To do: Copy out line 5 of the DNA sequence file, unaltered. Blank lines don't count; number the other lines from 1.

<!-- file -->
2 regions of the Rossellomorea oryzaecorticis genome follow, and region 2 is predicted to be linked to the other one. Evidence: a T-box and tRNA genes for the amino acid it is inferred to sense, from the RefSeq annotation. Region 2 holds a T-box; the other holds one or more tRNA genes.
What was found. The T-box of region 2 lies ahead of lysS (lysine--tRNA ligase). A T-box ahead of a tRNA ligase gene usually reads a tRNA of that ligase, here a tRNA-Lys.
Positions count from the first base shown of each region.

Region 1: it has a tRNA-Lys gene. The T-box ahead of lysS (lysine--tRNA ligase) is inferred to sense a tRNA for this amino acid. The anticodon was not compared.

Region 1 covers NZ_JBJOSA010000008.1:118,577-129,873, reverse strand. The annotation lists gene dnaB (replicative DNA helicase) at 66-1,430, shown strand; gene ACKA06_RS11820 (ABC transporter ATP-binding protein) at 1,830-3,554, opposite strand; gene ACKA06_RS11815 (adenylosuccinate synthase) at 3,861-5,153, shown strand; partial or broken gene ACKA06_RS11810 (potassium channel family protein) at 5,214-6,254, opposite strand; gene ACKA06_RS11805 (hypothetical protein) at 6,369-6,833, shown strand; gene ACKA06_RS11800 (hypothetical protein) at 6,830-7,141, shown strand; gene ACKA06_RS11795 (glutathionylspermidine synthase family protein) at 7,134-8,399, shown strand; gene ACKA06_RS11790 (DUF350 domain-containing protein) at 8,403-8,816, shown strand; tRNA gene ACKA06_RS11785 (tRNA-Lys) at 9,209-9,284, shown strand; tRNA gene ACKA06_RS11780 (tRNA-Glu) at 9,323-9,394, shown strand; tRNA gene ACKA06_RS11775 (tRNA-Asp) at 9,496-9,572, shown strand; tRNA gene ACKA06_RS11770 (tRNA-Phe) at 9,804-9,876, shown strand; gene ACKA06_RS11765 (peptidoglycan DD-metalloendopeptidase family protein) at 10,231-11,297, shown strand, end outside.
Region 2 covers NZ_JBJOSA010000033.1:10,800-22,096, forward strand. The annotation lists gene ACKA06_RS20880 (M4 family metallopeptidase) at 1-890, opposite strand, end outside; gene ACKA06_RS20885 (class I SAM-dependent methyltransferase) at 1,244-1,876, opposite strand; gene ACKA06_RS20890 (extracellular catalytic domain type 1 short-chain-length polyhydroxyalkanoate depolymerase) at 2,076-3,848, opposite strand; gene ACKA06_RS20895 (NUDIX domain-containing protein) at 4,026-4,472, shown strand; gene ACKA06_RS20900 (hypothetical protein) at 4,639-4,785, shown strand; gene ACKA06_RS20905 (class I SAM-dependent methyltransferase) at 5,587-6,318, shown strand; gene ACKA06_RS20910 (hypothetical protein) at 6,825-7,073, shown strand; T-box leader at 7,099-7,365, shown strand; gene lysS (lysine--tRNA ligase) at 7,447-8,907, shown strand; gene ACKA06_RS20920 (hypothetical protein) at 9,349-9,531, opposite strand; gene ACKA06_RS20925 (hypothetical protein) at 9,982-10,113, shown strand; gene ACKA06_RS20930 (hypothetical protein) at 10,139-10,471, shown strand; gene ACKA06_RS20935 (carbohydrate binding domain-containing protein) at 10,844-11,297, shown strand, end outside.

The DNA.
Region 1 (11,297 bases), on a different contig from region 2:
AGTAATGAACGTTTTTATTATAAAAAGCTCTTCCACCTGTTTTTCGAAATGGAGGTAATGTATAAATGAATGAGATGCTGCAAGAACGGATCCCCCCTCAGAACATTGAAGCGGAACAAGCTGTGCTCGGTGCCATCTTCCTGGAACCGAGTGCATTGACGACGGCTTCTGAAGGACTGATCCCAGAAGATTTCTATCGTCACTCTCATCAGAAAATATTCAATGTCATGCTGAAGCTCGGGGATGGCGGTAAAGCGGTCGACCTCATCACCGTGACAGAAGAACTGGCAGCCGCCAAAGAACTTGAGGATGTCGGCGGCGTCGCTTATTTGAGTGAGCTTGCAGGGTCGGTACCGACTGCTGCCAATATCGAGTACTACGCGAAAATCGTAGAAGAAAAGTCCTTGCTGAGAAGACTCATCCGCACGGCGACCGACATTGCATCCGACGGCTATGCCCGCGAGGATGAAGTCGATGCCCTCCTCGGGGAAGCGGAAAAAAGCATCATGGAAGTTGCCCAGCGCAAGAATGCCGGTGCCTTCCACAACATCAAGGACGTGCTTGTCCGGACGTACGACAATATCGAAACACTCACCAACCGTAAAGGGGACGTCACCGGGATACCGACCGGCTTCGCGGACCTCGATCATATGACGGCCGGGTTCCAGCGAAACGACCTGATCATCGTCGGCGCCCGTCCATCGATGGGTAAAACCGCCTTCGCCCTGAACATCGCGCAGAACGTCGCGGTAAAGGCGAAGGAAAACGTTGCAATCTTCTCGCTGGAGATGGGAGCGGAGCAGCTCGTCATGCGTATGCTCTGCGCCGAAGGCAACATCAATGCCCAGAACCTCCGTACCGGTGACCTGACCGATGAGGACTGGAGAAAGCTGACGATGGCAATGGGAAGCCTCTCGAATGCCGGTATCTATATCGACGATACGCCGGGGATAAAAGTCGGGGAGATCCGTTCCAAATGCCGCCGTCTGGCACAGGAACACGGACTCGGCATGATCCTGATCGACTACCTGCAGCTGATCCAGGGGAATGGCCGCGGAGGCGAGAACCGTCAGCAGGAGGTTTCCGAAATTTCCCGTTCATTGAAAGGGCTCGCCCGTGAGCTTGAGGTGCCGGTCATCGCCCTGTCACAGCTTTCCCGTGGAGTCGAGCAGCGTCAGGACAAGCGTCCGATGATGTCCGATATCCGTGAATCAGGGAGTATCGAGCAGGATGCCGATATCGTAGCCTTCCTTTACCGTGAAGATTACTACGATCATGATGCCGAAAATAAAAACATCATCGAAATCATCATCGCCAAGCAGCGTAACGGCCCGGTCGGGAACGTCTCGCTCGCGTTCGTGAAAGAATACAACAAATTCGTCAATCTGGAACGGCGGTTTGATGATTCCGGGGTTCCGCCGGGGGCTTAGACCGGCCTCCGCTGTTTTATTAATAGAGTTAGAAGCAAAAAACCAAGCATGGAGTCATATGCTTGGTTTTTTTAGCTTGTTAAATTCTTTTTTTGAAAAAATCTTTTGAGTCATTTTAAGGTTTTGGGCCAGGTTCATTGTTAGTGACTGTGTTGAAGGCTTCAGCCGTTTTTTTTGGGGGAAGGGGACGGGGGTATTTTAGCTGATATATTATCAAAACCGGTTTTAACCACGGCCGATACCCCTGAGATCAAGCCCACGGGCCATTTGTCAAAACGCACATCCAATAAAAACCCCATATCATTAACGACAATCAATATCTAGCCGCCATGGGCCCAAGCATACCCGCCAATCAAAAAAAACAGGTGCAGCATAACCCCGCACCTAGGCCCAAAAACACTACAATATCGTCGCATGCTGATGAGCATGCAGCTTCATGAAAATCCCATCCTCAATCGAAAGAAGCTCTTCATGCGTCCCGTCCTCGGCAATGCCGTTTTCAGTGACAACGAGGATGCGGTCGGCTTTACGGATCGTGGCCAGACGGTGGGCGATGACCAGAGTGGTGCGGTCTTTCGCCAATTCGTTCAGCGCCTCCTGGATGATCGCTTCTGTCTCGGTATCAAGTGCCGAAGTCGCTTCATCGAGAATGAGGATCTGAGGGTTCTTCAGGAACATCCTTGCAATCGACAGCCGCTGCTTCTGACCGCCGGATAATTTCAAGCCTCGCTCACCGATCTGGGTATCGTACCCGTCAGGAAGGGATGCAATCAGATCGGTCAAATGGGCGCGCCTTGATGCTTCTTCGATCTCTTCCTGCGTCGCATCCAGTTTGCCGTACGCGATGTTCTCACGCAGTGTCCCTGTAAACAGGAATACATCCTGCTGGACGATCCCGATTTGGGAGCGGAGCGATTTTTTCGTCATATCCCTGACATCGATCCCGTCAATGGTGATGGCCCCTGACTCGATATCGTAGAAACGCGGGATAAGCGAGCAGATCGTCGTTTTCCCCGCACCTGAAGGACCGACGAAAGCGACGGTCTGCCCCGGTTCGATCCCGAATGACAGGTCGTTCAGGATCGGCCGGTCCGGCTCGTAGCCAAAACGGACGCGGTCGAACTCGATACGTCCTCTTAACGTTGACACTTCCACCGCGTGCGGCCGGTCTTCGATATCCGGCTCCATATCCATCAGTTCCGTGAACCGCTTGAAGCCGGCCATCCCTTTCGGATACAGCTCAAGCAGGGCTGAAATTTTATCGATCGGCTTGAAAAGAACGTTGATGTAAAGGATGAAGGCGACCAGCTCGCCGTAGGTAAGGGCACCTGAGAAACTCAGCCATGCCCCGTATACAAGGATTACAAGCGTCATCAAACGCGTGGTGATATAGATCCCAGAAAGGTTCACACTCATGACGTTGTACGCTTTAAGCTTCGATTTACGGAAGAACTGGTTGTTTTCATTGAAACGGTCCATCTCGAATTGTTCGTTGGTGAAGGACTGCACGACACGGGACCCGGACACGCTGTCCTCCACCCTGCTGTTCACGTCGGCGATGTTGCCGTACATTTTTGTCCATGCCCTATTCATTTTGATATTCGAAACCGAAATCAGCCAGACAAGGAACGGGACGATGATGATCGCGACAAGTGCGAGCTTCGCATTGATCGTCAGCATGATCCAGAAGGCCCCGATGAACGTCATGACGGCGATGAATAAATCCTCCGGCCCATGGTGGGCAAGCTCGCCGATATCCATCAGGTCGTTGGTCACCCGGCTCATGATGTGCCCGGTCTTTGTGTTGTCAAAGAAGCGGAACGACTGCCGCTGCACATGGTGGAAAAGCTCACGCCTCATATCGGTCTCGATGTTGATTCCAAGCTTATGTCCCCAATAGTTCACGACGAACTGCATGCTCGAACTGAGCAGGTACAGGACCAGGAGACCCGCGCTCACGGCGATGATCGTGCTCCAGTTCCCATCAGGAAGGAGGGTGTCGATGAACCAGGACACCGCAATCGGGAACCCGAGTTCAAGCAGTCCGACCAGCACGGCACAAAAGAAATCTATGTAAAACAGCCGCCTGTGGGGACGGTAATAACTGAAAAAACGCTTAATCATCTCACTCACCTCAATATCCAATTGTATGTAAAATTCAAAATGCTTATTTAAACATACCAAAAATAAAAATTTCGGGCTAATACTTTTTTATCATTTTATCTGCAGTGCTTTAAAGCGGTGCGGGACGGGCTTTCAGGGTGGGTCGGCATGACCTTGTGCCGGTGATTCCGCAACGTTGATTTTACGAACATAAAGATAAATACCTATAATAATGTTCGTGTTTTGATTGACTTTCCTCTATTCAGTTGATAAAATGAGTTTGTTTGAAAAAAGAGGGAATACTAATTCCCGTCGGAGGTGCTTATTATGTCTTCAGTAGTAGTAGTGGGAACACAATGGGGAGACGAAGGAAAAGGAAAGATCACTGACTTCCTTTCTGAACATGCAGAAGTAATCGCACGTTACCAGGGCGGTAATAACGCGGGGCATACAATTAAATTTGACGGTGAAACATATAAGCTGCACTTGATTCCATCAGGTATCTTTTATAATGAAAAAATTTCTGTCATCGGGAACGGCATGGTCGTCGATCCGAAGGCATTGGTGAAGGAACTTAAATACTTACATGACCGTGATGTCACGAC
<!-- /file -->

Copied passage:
Region 1 covers NZ_JBJOSA010000008.1:118,577-129,873, reverse strand. The annotation lists gene dnaB (replicative DNA helicase) at 66-1,430, shown strand; gene ACKA06_RS11820 (ABC transporter ATP-binding protein) at 1,830-3,554, opposite strand; gene ACKA06_RS11815 (adenylosuccinate synthase) at 3,861-5,153, shown strand; partial or broken gene ACKA06_RS11810 (potassium channel family protein) at 5,214-6,254, opposite strand; gene ACKA06_RS11805 (hypothetical protein) at 6,369-6,833, shown strand; gene ACKA06_RS11800 (hypothetical protein) at 6,830-7,141, shown strand; gene ACKA06_RS11795 (glutathionylspermidine synthase family protein) at 7,134-8,399, shown strand; gene ACKA06_RS11790 (DUF350 domain-containing protein) at 8,403-8,816, shown strand; tRNA gene ACKA06_RS11785 (tRNA-Lys) at 9,209-9,284, shown strand; tRNA gene ACKA06_RS11780 (tRNA-Glu) at 9,323-9,394, shown strand; tRNA gene ACKA06_RS11775 (tRNA-Asp) at 9,496-9,572, shown strand; tRNA gene ACKA06_RS11770 (tRNA-Phe) at 9,804-9,876, shown strand; gene ACKA06_RS11765 (peptidoglycan DD-metalloendopeptidase family protein) at 10,231-11,297, shown strand, end outside.